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Re: Strict RFC x821 Compliant: MAIL FROM:

2005-07-06 04:58:16

On Wed, Jul 06, 2005 at 05:55:25AM -0400, John C Klensin wrote:

None of  this is surprising, at least to me.  The question is
whether you think the SMTP spec should be modified to _require_
servers to accept the sorts of "variations" you outline and to
explicitly authorize (and thereby encourage) clients to send
them?  And, if so, which ones and why?

Yes John, we have been at this for way too long, and have seen 
everything...  I just wish  SPF specifiers have equally
old hands.

I have a feeling that we need a new part on the specification,
which in itself is informal, but..
Well, or a separate BCP RFC ?

  NNN. Pitfalls

  Following details have been seen to be escaping client
  implementers attention  (this includes both user agents,
  and servers as SMTP client):

   - Adding spaces into what specification does not specify
     them, most commonly as:  "MAIL FROM: <...>"
   - Sending MAIL and RCPT without angle brackets
   - Sending utter junk and/or wrong syntax in HELO/EHLO line
   - Not sending HELO/EHLO greeting at all
   - Failing to do reply data collection properly, and just
     presuming that single network read will always yield
     all of the reply.
   - Missing the requirement to support multiline replies
     from servers, and that in multiline replies the last
     line value is what determines the reply.
   - Missing entirely reply-code principles, e.g. that their
     treatment MUST go by the first digit, deeper semantics
     may be applied, but basic codes are so overloaded, that
     only first digit is usually meaningfull.
   - Not showing protocol exchange and remote end replies to user,
     when sending fails for whatever reason  (so that user can
     report them to helpdesk - or see right away, why the message
     or one of its recipients didn't go thru.)
     For 99% of things, showing last sent protocol line, and received
     error reply for it will do.  For the remaining 1% a full
     protocol exchange from the connection down to close is needed.
   - Single MAIL-transaction can not have more than 100 recipients,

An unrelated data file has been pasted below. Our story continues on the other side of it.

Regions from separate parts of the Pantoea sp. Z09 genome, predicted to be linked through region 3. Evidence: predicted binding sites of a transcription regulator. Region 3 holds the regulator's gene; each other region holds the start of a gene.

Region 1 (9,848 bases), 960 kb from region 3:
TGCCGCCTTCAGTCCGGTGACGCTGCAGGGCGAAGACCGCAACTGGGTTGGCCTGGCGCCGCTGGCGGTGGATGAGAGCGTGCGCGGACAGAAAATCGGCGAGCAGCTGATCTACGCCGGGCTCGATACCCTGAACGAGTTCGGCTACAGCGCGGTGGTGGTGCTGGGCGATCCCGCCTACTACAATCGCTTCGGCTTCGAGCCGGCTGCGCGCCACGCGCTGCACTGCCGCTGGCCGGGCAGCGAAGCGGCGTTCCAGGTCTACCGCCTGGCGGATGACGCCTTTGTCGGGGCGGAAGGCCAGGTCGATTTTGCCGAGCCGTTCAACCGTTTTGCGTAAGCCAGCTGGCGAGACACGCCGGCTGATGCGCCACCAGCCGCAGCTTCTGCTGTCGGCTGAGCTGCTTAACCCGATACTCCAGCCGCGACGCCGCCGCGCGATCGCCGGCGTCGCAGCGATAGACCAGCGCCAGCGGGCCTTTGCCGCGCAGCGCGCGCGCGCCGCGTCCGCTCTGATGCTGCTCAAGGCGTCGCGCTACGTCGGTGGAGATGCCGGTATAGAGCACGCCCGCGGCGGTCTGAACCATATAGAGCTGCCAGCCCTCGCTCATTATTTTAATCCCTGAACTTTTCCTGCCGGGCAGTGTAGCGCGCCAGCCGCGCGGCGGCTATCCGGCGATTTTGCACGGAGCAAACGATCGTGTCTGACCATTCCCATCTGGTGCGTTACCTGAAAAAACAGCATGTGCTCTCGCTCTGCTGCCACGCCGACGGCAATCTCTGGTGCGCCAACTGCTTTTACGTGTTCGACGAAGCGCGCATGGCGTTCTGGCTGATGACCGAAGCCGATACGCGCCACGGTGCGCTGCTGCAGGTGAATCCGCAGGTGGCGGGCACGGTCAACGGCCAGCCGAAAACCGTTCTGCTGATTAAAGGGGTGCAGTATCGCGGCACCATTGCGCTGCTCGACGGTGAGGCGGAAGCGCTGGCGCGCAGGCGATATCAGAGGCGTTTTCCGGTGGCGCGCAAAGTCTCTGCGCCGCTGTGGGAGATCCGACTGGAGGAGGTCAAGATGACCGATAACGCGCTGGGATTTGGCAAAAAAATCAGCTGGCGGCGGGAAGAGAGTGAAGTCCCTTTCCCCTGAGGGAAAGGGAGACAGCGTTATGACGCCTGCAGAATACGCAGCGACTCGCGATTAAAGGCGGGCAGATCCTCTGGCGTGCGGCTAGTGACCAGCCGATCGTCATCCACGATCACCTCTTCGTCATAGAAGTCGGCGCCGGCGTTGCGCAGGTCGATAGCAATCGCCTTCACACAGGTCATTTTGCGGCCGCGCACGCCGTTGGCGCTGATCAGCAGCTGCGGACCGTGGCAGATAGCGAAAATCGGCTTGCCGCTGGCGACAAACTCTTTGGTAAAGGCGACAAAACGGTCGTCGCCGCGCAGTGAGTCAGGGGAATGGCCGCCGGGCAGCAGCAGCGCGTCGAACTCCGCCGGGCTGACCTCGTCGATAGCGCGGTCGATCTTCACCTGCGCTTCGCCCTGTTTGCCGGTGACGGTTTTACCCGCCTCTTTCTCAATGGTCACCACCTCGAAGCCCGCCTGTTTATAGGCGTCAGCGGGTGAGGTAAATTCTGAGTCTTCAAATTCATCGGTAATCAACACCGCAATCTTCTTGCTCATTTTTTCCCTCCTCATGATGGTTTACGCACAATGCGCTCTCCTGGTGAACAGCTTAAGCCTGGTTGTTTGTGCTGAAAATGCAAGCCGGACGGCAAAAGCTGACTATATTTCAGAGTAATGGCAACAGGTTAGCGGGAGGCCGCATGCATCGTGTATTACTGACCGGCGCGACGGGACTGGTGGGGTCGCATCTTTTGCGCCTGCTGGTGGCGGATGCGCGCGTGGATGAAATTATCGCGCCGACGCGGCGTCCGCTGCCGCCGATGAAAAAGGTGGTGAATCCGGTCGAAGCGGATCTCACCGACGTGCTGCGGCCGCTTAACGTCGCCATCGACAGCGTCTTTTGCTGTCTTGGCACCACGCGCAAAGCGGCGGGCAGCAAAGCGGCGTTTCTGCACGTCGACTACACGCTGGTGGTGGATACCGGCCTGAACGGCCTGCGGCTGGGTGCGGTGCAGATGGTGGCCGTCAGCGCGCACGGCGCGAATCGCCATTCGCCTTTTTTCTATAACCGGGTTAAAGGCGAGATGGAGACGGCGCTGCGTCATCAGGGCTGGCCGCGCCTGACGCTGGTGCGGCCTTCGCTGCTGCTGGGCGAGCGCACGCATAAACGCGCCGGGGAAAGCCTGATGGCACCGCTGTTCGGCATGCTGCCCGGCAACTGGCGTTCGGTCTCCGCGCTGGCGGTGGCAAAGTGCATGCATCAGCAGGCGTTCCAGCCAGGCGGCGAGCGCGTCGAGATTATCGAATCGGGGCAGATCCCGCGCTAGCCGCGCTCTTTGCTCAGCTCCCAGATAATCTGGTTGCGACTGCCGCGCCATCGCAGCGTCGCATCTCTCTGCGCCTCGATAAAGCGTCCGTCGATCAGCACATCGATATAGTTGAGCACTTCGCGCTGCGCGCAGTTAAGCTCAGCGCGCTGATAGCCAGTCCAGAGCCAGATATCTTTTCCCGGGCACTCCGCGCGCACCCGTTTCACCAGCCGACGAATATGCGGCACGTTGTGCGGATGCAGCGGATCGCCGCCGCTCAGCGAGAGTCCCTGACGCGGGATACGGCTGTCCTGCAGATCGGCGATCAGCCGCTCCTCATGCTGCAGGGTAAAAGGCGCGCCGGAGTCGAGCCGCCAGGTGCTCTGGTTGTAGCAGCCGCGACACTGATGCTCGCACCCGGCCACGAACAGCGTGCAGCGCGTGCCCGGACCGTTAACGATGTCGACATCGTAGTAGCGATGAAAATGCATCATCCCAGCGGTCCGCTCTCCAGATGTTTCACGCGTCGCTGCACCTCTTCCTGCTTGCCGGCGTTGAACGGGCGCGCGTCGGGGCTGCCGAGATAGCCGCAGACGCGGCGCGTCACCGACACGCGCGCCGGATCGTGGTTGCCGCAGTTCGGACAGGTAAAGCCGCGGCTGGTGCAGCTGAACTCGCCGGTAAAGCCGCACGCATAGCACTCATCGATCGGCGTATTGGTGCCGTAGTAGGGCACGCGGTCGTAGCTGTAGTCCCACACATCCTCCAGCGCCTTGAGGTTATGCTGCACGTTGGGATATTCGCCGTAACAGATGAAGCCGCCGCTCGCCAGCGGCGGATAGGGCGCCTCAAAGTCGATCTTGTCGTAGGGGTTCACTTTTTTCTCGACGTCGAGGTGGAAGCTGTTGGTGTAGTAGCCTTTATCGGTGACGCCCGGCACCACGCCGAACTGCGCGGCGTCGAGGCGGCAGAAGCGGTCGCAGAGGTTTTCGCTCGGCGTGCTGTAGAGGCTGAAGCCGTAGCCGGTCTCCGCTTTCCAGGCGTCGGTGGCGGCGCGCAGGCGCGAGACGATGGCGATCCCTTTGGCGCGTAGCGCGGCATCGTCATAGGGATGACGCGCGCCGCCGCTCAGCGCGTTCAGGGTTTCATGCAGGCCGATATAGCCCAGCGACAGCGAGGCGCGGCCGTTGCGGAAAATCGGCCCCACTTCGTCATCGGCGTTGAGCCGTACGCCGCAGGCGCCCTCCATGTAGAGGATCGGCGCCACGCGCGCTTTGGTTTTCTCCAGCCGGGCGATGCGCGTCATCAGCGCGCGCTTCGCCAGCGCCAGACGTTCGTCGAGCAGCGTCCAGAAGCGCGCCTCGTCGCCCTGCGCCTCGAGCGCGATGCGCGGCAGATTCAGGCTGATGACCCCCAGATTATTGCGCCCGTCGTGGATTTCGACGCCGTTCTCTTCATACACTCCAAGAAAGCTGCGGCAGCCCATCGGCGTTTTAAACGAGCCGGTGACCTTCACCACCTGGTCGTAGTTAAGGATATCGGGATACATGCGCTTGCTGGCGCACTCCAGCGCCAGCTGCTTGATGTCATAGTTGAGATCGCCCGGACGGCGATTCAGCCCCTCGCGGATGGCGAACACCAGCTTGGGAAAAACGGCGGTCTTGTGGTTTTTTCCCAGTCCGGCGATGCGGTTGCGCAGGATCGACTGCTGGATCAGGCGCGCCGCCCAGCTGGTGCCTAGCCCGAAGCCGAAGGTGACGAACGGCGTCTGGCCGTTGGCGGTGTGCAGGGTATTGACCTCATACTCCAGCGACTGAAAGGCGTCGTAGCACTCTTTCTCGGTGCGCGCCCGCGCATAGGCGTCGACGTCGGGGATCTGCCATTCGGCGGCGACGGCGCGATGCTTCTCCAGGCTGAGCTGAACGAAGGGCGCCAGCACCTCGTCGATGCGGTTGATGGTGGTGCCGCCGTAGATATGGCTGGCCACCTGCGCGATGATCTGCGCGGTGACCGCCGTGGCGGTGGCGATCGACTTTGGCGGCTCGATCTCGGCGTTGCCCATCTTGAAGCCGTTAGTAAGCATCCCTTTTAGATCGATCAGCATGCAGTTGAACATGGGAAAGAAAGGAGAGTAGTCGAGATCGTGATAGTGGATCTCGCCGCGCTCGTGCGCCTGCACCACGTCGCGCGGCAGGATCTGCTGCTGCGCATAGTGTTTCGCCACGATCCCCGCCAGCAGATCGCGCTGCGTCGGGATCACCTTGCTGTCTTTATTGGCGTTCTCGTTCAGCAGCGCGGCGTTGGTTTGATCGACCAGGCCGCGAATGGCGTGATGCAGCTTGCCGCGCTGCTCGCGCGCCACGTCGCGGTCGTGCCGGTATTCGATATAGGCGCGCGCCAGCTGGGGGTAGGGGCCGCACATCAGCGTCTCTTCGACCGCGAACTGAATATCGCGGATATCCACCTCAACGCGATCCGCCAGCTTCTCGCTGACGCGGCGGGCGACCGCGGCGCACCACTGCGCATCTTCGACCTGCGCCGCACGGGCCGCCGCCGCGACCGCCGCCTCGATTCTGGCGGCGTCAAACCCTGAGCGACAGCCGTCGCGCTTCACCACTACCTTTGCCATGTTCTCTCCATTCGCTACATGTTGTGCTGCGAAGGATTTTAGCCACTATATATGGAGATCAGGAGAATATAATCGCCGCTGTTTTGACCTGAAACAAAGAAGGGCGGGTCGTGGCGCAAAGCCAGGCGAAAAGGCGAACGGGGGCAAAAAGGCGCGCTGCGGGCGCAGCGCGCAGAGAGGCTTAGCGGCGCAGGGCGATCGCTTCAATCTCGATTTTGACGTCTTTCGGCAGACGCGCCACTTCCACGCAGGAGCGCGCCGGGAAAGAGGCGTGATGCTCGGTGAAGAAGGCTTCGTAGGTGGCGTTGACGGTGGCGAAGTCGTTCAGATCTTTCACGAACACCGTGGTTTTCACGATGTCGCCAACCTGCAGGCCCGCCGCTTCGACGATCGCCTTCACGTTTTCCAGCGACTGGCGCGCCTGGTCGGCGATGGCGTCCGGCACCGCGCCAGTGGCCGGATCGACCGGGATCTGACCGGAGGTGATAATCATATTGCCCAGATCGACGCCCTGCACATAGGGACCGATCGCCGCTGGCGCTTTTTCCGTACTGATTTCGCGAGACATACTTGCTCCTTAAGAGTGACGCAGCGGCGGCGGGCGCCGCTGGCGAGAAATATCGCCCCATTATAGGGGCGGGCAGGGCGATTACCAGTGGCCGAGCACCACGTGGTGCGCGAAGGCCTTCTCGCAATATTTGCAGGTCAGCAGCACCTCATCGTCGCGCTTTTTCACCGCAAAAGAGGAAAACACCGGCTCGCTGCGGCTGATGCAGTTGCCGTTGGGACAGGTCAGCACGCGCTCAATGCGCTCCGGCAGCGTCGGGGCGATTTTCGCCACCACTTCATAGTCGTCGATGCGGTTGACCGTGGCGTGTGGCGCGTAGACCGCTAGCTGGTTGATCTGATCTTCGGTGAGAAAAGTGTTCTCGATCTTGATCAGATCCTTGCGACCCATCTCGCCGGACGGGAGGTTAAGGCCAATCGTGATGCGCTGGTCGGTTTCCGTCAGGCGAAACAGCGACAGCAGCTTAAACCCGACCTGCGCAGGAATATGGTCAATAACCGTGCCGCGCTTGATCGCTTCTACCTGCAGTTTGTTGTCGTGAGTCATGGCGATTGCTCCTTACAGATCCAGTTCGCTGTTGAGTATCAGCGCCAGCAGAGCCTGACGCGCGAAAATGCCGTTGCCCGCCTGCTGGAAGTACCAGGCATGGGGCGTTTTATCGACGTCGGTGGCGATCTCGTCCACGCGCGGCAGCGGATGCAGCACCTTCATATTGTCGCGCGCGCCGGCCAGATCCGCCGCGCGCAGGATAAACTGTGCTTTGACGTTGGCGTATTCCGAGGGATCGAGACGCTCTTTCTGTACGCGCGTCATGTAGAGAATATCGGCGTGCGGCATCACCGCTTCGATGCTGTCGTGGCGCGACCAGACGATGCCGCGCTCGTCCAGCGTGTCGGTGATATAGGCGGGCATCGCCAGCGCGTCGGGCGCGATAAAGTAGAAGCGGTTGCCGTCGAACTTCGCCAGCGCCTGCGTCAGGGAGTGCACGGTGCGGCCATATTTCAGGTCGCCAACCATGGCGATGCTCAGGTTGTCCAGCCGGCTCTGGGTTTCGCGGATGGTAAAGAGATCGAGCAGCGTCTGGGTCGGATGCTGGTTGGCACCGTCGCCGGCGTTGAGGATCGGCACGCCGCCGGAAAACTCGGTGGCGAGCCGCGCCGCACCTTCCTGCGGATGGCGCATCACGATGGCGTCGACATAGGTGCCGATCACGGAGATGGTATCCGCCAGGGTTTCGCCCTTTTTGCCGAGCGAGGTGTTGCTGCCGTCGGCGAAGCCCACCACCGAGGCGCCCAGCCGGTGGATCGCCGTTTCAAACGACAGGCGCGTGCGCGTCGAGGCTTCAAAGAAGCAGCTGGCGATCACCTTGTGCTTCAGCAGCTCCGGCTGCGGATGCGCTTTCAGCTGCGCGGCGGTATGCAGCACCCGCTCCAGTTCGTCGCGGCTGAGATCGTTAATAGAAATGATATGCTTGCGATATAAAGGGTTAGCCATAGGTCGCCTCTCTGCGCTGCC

when more are to be sent, multiple transactions are needed.
     (Most servers allow more, some allow a lot less..)
   - If server advertises EHLO capability to do user authentication,
     it does not mean the client must do it.
     Especially strange client behaviour is that when the server
     does not advertise said capability, clients won't try to
     authenticate and just send message without trouble.
   - When server does not advertise some capability in EHLO reply,
     client MUST NOT go ahead blindly and try to use it anyway.
     Blind AUTH attempts are common.
   - There is only one (deprecated) case (port number), where
     in SMTP protocol extensions the TLS stream encryption is
     activated up front, in all other cases the processing
     follows STARTTLS specification.

  Following details have been seen to be escaping server implementers

   - There is NO limit in the number of MAIL-transactions per
     single connection.  High-efficiency MTAs will send entire
     accumulated queue in as few connections as possible.
   - If the server implementation is fundamentally compliant,
     PIPELINING support reporting is highly recommended at the
     inbound side.
   - Requiring sender authentication at inbound MX servers for
     inbound message traffic is serious configuration mistake.
   - Server may need radically different service subsets at
     different ports, e.g. SMTP does not support STARTTLS, nor
     any AUTH, whereas SUBMIT supports STARTTLS, and different
     sets of AUTH depending on TLS being active or not.
     Non-standard plain-text authentications should not be
     available except under TLS encryption.
   - Servers don't separate DNS timeouts and SERVFAILs from
     genuine NXDOMAIN replies, and in all cases report permanent
     five-hundred series rejects, where proper is temporary
     four-hundred series retry.
   - Servers pay too much attention on EHLO greeting data,
     which from behind a NAT box may well be other than what
     the server sees.

just off the top of my head...

At work we just spotted this client authentication behaviour goofup,
when we offered AUTH services at the SMTP port of our customer outbound
traffic SMTP servers.

After that debacle, we offer AUTH only at SUBMIT port, but there we
also support Outlook misbehaviour with TLS:  when connection starts, server
waits 2 seconds to read possible start of whatever the client may
send.  If that whatever begins with byte 0x80, that byte is pushed
back into input stream, and SSL is initiated, and then normal start
proceeds within the SSL stream.   If nothing comes in during those
two seconds, normal non-encrypted start proceeds.


/Matti Aarnio   <mea(_at_)nic(_dot_)funet(_dot_)fi>